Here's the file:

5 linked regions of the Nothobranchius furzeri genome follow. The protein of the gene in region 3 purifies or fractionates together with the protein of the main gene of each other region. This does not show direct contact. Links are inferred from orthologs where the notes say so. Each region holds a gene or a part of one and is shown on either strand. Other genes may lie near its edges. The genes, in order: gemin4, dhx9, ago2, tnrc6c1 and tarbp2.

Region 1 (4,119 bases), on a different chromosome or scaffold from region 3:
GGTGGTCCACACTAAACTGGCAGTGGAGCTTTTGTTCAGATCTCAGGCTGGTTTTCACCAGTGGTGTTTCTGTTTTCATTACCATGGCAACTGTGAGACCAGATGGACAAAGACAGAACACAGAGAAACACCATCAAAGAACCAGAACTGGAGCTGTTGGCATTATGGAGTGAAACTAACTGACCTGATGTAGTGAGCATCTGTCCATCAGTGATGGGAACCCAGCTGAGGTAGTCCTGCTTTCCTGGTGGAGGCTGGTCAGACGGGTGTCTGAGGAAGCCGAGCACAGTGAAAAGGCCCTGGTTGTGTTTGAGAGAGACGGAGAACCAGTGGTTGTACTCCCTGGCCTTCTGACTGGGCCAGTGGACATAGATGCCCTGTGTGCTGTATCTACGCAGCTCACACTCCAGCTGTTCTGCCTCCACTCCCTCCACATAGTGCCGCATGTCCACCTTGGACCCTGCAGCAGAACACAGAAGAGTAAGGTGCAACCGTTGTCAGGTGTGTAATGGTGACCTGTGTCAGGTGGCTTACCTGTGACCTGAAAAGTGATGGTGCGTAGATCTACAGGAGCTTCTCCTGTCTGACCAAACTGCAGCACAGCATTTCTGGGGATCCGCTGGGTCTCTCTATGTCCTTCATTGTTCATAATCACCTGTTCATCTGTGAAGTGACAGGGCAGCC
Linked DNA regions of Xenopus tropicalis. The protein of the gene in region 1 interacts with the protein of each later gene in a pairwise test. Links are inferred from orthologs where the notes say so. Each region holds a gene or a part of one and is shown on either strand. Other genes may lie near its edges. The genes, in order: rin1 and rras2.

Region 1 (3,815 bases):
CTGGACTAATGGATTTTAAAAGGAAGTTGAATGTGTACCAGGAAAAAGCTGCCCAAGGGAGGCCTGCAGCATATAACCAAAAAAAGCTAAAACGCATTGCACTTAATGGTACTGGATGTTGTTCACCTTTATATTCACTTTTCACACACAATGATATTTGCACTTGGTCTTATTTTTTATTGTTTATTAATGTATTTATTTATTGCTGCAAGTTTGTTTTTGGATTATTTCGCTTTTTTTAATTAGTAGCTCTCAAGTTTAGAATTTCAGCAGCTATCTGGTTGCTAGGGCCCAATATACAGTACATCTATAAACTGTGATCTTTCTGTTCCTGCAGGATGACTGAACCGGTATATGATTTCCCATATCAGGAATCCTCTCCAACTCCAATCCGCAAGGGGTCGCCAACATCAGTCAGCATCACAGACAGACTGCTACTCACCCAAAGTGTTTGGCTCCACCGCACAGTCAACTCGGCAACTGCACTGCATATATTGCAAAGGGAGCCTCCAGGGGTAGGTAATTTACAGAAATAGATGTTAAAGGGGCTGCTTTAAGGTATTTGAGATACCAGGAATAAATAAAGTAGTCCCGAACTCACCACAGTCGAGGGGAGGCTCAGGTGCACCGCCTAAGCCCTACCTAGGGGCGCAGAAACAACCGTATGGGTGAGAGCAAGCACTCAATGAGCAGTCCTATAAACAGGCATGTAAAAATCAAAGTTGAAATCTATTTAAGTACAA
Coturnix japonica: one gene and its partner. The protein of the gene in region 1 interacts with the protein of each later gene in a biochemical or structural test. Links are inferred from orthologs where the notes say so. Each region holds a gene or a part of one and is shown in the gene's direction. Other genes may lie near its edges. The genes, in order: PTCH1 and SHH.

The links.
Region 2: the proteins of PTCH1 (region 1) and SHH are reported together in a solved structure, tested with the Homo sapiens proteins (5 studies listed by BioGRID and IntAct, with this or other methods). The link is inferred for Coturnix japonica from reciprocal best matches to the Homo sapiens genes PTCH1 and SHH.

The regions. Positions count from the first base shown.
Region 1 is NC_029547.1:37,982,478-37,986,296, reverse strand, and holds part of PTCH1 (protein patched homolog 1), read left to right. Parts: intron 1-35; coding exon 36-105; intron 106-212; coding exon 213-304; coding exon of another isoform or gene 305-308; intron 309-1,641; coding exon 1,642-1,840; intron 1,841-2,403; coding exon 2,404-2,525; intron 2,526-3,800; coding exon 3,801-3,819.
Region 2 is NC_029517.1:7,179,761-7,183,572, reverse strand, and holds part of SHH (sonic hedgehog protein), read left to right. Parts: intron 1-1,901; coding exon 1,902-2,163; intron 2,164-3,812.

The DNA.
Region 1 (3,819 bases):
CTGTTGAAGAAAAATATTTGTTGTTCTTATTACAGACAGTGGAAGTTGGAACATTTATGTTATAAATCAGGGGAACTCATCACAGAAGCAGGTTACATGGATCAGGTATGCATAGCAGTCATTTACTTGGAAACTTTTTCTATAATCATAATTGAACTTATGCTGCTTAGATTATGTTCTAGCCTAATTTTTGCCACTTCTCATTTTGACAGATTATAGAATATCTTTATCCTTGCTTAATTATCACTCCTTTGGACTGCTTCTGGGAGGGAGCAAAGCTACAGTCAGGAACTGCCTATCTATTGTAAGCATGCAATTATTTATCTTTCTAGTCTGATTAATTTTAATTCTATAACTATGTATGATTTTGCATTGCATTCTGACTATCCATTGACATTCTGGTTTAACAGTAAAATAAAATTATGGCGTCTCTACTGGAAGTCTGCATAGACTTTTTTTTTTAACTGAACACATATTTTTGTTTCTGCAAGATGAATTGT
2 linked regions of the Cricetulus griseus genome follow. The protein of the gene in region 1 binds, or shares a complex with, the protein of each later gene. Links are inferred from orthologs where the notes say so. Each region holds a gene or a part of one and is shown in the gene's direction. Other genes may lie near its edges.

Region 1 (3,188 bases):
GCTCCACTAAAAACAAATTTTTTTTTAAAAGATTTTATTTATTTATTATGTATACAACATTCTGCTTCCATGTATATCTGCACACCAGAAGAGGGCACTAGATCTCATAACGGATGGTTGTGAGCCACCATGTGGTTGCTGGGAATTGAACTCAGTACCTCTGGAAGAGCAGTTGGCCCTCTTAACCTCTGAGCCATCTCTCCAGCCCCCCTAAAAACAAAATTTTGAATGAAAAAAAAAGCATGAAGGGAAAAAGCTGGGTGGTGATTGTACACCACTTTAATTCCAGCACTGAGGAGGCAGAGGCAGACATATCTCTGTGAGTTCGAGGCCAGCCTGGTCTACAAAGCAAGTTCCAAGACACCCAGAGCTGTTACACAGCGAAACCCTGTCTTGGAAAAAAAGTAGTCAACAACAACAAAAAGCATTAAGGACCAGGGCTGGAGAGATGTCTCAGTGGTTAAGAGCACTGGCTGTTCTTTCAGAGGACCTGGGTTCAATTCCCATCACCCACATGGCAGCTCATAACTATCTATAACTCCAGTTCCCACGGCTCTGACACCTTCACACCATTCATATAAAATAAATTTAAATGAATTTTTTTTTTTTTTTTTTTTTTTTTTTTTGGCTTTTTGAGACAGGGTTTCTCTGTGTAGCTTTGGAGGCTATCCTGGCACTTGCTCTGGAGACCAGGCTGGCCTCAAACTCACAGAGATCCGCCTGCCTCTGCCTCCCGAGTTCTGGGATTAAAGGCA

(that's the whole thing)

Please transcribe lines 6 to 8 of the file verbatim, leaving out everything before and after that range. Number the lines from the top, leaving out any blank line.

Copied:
CTGGACTAATGGATTTTAAAAGGAAGTTGAATGTGTACCAGGAAAAAGCTGCCCAAGGGAGGCCTGCAGCATATAACCAAAAAAAGCTAAAACGCATTGCACTTAATGGTACTGGATGTTGTTCACCTTTATATTCACTTTTCACACACAATGATATTTGCACTTGGTCTTATTTTTTATTGTTTATTAATGTATTTATTTATTGCTGCAAGTTTGTTTTTGGATTATTTCGCTTTTTTTAATTAGTAGCTCTCAAGTTTAGAATTTCAGCAGCTATCTGGTTGCTAGGGCCCAATATACAGTACATCTATAAACTGTGATCTTTCTGTTCCTGCAGGATGACTGAACCGGTATATGATTTCCCATATCAGGAATCCTCTCCAACTCCAATCCGCAAGGGGTCGCCAACATCAGTCAGCATCACAGACAGACTGCTACTCACCCAAAGTGTTTGGCTCCACCGCACAGTCAACTCGGCAACTGCACTGCATATATTGCAAAGGGAGCCTCCAGGGGTAGGTAATTTACAGAAATAGATGTTAAAGGGGCTGCTTTAAGGTATTTGAGATACCAGGAATAAATAAAGTAGTCCCGAACTCACCACAGTCGAGGGGAGGCTCAGGTGCACCGCCTAAGCCCTACCTAGGGGCGCAGAAACAACCGTATGGGTGAGAGCAAGCACTCAATGAGCAGTCCTATAAACAGGCATGTAAAAATCAAAGTTGAAATCTATTTAAGTACAA
Coturnix japonica: one gene and its partner. The protein of the gene in region 1 interacts with the protein of each later gene in a biochemical or structural test. Links are inferred from orthologs where the notes say so. Each region holds a gene or a part of one and is shown in the gene's direction. Other genes may lie near its edges. The genes, in order: PTCH1 and SHH.

The links.